I feel that reflection is something that an effective educator does instinctively for themselves. Take this blog for example and the fact the you are reading this blog post. We are going through the reflective process together without having to be taught in a credential course or in-service day. I see reflection as one of those things hard-wired into a teacher. If you are not the type of individual who automatically spends time considering the how and why success or failure of your time with students in your classroom then perhaps teaching is not for you. Reflection is also a highly individual process as unique as the teacher. Some teachers take notes, some record themselves teaching, others pass out surveys to their students (I’ve done all of these). Others simply pause from time to time, even while teaching, to ask themselves, “Is this working?” If you as a teacher don’t take time to post-mortem your day, your week, your quarter, or your year in the classroom, then you simply will not improve as a teacher.
I write my own lab manual. (You can read more about it here.) A student copy sits at every workstation in my classroom. I also keep a copy in a 3-ring binder open on my desk at all times. As the need arises I make notes to myself in the margin or on the blank backs of pages. Notes include highlights of lectures and assignments that worked well, errors that need to be adjusted, and stuff that simply bombed and needs to be reworked or cutout completely. Every summer I update the lab manual from these notes taken throughout the year. 36 copies each year cost about $100 total and I reuse the binders. So each fall the students get a freshly updated curriculum and the improvements build upon themselves year after year. I got the original idea from one of my instructors in grad school. His suggestion was to take notes in the margin of your lecture materials and to review your notes just prior to giving the lesson again.
Setting up a video camera in the corner of your classroom to occasionally record yourself teaching can be an awesome tool. Many teacher ed programs now require some recorded teaching time as part of the student teacher or internship process. Just as athletes use video of themselves to help improve their athletic performance, teachers can use this type of footage to see themselves through the eyes of their students. Sure, it can be uncomfortable to watch yourself on tv, but it can also be a quick and accurate way for you to identify your weaknesses and begin the process of improvement. An even better idea is to invite a veteran teacher to sit down and watch the video of your teaching with you. The more experienced teacher can use the pause button to stop at critical moments and offer you tips and pointers in a way that could never be done while the students are sitting at their desks in your classroom staring expectantly at you. And just think, if it goes really bad, maybe you could win $10k on the funniest video show.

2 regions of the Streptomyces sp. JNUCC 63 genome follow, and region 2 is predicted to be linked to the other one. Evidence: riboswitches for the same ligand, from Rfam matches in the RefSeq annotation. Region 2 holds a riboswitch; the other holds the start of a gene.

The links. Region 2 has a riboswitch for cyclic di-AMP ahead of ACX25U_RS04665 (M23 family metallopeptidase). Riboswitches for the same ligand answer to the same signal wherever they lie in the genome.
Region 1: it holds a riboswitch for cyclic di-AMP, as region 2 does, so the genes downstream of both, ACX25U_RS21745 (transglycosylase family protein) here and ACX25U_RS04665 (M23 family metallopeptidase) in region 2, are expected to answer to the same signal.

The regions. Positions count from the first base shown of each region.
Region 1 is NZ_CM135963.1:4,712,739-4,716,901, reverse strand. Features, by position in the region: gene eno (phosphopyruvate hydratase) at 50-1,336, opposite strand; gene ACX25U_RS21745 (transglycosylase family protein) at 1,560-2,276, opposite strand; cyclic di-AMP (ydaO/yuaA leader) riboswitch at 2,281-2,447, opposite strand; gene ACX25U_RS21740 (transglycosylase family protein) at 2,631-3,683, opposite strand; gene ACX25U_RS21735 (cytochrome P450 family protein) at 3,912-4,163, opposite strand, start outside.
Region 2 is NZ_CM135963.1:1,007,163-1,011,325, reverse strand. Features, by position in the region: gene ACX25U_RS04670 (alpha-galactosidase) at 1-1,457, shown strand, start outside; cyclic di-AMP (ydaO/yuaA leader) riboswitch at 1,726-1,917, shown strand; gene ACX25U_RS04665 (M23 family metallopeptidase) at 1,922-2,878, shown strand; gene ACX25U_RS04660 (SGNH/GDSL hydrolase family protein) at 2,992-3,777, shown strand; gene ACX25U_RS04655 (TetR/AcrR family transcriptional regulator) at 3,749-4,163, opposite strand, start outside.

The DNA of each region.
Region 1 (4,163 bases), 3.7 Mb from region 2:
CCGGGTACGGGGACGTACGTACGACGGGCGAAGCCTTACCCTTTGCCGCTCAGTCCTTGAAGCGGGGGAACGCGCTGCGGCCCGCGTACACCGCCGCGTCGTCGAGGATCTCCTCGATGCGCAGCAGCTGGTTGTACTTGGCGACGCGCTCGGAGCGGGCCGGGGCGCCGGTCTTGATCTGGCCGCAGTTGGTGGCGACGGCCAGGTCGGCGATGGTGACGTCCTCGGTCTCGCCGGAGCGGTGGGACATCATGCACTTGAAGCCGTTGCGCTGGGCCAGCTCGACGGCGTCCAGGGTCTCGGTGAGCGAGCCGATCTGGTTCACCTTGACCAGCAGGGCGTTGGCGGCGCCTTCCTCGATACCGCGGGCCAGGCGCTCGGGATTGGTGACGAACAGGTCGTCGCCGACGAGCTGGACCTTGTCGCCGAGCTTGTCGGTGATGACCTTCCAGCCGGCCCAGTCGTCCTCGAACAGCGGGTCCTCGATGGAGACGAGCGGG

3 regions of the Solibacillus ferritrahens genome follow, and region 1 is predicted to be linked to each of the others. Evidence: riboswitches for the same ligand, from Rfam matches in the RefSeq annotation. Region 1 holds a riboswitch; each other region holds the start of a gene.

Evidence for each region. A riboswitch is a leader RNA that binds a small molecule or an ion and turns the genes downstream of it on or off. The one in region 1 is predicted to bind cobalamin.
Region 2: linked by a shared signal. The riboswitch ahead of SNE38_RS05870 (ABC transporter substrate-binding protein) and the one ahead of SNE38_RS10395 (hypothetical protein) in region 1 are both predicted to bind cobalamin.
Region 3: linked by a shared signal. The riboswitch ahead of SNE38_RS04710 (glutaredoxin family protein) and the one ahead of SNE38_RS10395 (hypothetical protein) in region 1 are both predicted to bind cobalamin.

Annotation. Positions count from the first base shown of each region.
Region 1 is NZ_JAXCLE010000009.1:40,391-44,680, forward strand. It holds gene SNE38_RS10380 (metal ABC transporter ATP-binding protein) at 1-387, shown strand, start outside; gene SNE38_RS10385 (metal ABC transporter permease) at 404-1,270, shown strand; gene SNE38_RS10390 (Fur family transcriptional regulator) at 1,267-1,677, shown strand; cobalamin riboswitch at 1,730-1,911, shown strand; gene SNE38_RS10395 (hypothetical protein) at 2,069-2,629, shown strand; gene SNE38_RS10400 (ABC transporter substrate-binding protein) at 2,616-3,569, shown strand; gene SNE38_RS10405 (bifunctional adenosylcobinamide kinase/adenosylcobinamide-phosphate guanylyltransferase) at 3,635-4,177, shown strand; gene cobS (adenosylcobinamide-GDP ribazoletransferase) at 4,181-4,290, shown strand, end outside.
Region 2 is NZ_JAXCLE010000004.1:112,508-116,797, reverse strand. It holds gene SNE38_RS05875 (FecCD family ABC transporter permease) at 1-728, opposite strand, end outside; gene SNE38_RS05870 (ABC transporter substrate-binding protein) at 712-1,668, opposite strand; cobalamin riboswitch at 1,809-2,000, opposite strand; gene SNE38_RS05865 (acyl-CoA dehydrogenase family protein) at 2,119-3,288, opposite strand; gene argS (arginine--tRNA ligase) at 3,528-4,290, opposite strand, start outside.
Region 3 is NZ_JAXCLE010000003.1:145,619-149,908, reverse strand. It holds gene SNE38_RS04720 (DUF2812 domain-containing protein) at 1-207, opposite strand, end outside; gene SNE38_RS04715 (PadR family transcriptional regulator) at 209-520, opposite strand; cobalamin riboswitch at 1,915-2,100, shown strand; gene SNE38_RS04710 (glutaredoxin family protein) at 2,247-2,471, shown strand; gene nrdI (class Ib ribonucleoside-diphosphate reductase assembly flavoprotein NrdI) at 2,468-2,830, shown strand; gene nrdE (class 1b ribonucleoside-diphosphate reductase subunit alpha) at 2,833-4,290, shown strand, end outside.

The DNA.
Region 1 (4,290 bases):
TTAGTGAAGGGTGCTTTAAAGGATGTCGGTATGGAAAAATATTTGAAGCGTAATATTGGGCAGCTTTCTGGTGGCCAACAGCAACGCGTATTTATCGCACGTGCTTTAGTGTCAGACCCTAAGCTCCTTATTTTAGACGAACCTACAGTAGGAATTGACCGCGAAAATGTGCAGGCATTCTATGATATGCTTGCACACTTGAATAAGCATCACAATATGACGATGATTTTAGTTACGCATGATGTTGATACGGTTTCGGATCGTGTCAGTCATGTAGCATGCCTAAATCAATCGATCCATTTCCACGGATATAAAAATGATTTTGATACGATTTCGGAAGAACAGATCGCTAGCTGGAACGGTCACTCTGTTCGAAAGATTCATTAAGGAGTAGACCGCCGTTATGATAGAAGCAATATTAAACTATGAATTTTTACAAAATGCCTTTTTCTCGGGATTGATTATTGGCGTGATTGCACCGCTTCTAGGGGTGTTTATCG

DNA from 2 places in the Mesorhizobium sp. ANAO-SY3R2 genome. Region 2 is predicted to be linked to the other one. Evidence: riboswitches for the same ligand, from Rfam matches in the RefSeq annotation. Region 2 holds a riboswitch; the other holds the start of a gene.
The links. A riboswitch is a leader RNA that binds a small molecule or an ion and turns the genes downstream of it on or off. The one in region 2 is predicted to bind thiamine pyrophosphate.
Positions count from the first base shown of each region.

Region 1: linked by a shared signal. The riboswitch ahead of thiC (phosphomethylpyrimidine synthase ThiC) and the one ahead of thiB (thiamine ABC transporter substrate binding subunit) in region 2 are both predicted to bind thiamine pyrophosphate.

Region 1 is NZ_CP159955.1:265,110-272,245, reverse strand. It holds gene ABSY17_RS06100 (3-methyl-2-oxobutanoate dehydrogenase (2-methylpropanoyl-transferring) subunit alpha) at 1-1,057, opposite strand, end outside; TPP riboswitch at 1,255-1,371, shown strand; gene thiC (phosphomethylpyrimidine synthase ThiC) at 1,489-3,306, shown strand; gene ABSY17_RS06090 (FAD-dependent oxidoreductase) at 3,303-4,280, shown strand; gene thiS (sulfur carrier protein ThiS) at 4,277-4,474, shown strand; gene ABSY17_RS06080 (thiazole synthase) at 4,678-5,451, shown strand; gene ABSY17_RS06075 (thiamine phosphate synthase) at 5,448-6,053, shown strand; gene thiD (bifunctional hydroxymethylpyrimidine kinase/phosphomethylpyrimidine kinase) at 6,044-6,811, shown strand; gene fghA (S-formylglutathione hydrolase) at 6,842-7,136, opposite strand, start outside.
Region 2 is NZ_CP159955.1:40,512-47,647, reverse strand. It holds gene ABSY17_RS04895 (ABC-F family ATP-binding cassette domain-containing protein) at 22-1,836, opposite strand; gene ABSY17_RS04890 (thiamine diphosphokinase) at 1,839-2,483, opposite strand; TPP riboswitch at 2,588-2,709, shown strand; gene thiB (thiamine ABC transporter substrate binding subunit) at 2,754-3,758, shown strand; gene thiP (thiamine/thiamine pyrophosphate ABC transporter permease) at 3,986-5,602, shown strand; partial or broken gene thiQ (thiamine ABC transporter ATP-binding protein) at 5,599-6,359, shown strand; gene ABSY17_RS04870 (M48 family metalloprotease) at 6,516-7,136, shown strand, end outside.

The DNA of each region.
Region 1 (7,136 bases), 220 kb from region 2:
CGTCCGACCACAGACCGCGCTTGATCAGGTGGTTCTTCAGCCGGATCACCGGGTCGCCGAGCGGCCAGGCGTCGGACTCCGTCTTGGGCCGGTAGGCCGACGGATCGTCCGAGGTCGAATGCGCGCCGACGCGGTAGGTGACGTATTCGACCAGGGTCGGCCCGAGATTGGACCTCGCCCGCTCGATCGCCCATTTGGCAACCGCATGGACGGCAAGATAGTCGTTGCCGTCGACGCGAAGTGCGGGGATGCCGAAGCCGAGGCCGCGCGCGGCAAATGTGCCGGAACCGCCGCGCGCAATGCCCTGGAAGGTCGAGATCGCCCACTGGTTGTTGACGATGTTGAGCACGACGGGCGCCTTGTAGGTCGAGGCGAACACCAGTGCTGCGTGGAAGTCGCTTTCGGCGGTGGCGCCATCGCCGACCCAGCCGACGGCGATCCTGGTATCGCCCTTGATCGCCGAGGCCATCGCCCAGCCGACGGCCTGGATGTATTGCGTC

Survey the Students:
Another very effective tool to use is a survey of specific questions that you write and give to your students for their response. Kids will tell you point blank how you’re doing. Obviously you need to consider your audience very carefully when you write the questions for you students. Ask your high school students questions like: “What was the most interesting part of this weeks lesson to you?” or “Please rate the difficulty of the assignment this week on a scale of 1-10.” or “What can I do as your teacher to improve your interest and participation in this course.” For younger aged children you would need to make appropriate adjustments. I’m always caught by how honest students will be if you ask them, and how useful their comments become if you take them to heart. Sure there will be some responses that you’ll simply have to dismiss, and you’ll always get a few who simply state, “I don’t know.” But this type of direct inquiry can be the most effective tool for personal professional reflection. After all, the students are your focus group and finding out exactly what they think of you might hurt sometimes, but it’s the best place to start making improvements.
Data teams, yuck! Our core teachers are spending a lot of time these days analyzing data in the form of test scores from common assessments and standardized tests. This type of box-score analysis is very useful in identifying the standards addressed in test items that may not be covered well in classrooms. But is there anything more uncomfortable or that makes a teacher more defensive among his or her colleagues then sharing the entire departments’ scores on an overhead so that results can be compared? Of course it’s important to teach accurately and specifically, but when this information is shared in a group setting I’m just not sure that it’s the most effective form of reflection.
Quarter and semester grades are another good indicator. If 50% or more of your students are failing your class then perhaps the problem is not the students. Think about it. The teacher is there to teach the students. If the students are attending class regularly, completing the assignments, and still not passing its probably not the students’ fault.
Peer observation is another great way to learn how well you are doing. Try inviting a colleague to come in on a conference hour to observe you in action in your classroom. Then set aside some time to discuss your performance with them over lunch or some other casual meeting. This type of informal reflection can yield the greatest benefits of all as together you flush out what works and what needs to be improved upon in your efforts to educate your students.
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